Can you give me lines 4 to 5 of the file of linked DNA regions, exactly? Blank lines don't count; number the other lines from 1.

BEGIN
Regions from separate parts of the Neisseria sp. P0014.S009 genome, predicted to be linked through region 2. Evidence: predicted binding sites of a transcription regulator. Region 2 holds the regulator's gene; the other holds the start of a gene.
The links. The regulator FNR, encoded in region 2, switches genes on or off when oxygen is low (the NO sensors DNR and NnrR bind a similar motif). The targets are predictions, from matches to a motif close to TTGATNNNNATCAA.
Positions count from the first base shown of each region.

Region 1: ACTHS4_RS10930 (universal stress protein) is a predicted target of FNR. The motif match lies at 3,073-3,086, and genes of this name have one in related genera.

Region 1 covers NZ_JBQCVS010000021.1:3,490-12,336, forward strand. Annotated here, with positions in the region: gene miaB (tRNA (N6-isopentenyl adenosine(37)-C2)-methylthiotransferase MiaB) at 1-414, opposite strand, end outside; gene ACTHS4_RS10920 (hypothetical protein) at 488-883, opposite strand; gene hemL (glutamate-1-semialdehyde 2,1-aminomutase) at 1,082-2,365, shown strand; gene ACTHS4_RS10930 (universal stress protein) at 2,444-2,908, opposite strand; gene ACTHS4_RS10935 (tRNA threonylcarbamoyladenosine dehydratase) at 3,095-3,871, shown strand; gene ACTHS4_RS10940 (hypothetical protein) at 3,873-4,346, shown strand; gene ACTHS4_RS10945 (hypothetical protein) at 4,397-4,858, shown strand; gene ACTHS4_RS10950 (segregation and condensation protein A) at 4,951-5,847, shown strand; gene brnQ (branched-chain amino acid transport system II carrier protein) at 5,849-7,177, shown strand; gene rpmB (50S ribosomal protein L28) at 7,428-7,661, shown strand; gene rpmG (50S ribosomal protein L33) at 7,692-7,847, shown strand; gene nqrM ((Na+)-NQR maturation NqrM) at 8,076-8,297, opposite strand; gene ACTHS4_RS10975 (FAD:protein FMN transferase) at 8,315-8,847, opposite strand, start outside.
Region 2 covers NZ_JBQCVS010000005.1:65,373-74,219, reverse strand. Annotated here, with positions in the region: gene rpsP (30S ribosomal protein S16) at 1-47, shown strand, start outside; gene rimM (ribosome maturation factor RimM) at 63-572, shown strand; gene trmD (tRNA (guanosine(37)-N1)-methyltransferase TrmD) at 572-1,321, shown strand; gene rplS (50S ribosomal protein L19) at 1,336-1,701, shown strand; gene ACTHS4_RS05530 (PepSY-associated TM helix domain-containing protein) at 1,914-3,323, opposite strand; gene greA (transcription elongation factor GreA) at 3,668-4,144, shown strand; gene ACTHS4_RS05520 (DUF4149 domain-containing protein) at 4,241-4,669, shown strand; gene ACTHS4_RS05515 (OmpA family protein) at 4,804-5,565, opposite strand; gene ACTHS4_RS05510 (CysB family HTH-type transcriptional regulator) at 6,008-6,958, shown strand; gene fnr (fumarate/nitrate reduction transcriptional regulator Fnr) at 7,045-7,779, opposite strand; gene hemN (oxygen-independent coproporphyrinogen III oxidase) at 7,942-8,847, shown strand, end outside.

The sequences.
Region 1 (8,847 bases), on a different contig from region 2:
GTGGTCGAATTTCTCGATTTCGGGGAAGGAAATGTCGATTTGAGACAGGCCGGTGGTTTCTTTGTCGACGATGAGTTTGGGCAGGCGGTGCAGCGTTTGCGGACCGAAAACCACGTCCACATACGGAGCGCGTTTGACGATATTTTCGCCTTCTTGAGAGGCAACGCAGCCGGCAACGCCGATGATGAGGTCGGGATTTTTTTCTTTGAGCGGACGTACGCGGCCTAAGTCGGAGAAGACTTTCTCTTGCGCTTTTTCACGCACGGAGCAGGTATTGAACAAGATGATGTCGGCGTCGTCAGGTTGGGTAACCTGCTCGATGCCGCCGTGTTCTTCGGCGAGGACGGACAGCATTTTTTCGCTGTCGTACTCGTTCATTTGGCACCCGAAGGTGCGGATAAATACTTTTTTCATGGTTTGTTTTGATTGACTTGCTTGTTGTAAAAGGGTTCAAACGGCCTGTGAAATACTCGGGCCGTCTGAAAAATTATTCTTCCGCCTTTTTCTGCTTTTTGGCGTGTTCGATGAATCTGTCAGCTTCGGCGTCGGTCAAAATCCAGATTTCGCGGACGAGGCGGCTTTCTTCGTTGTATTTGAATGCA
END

Region 1: ACTHS4_RS10930 (universal stress protein) is a predicted target of FNR. The motif match lies at 3,073-3,086, and genes of this name have one in related genera.

Region 1 covers NZ_JBQCVS010000021.1:3,490-12,336, forward strand. Annotated here, with positions in the region: gene miaB (tRNA (N6-isopentenyl adenosine(37)-C2)-methylthiotransferase MiaB) at 1-414, opposite strand, end outside; gene ACTHS4_RS10920 (hypothetical protein) at 488-883, opposite strand; gene hemL (glutamate-1-semialdehyde 2,1-aminomutase) at 1,082-2,365, shown strand; gene ACTHS4_RS10930 (universal stress protein) at 2,444-2,908, opposite strand; gene ACTHS4_RS10935 (tRNA threonylcarbamoyladenosine dehydratase) at 3,095-3,871, shown strand; gene ACTHS4_RS10940 (hypothetical protein) at 3,873-4,346, shown strand; gene ACTHS4_RS10945 (hypothetical protein) at 4,397-4,858, shown strand; gene ACTHS4_RS10950 (segregation and condensation protein A) at 4,951-5,847, shown strand; gene brnQ (branched-chain amino acid transport system II carrier protein) at 5,849-7,177, shown strand; gene rpmB (50S ribosomal protein L28) at 7,428-7,661, shown strand; gene rpmG (50S ribosomal protein L33) at 7,692-7,847, shown strand; gene nqrM ((Na+)-NQR maturation NqrM) at 8,076-8,297, opposite strand; gene ACTHS4_RS10975 (FAD:protein FMN transferase) at 8,315-8,847, opposite strand, start outside.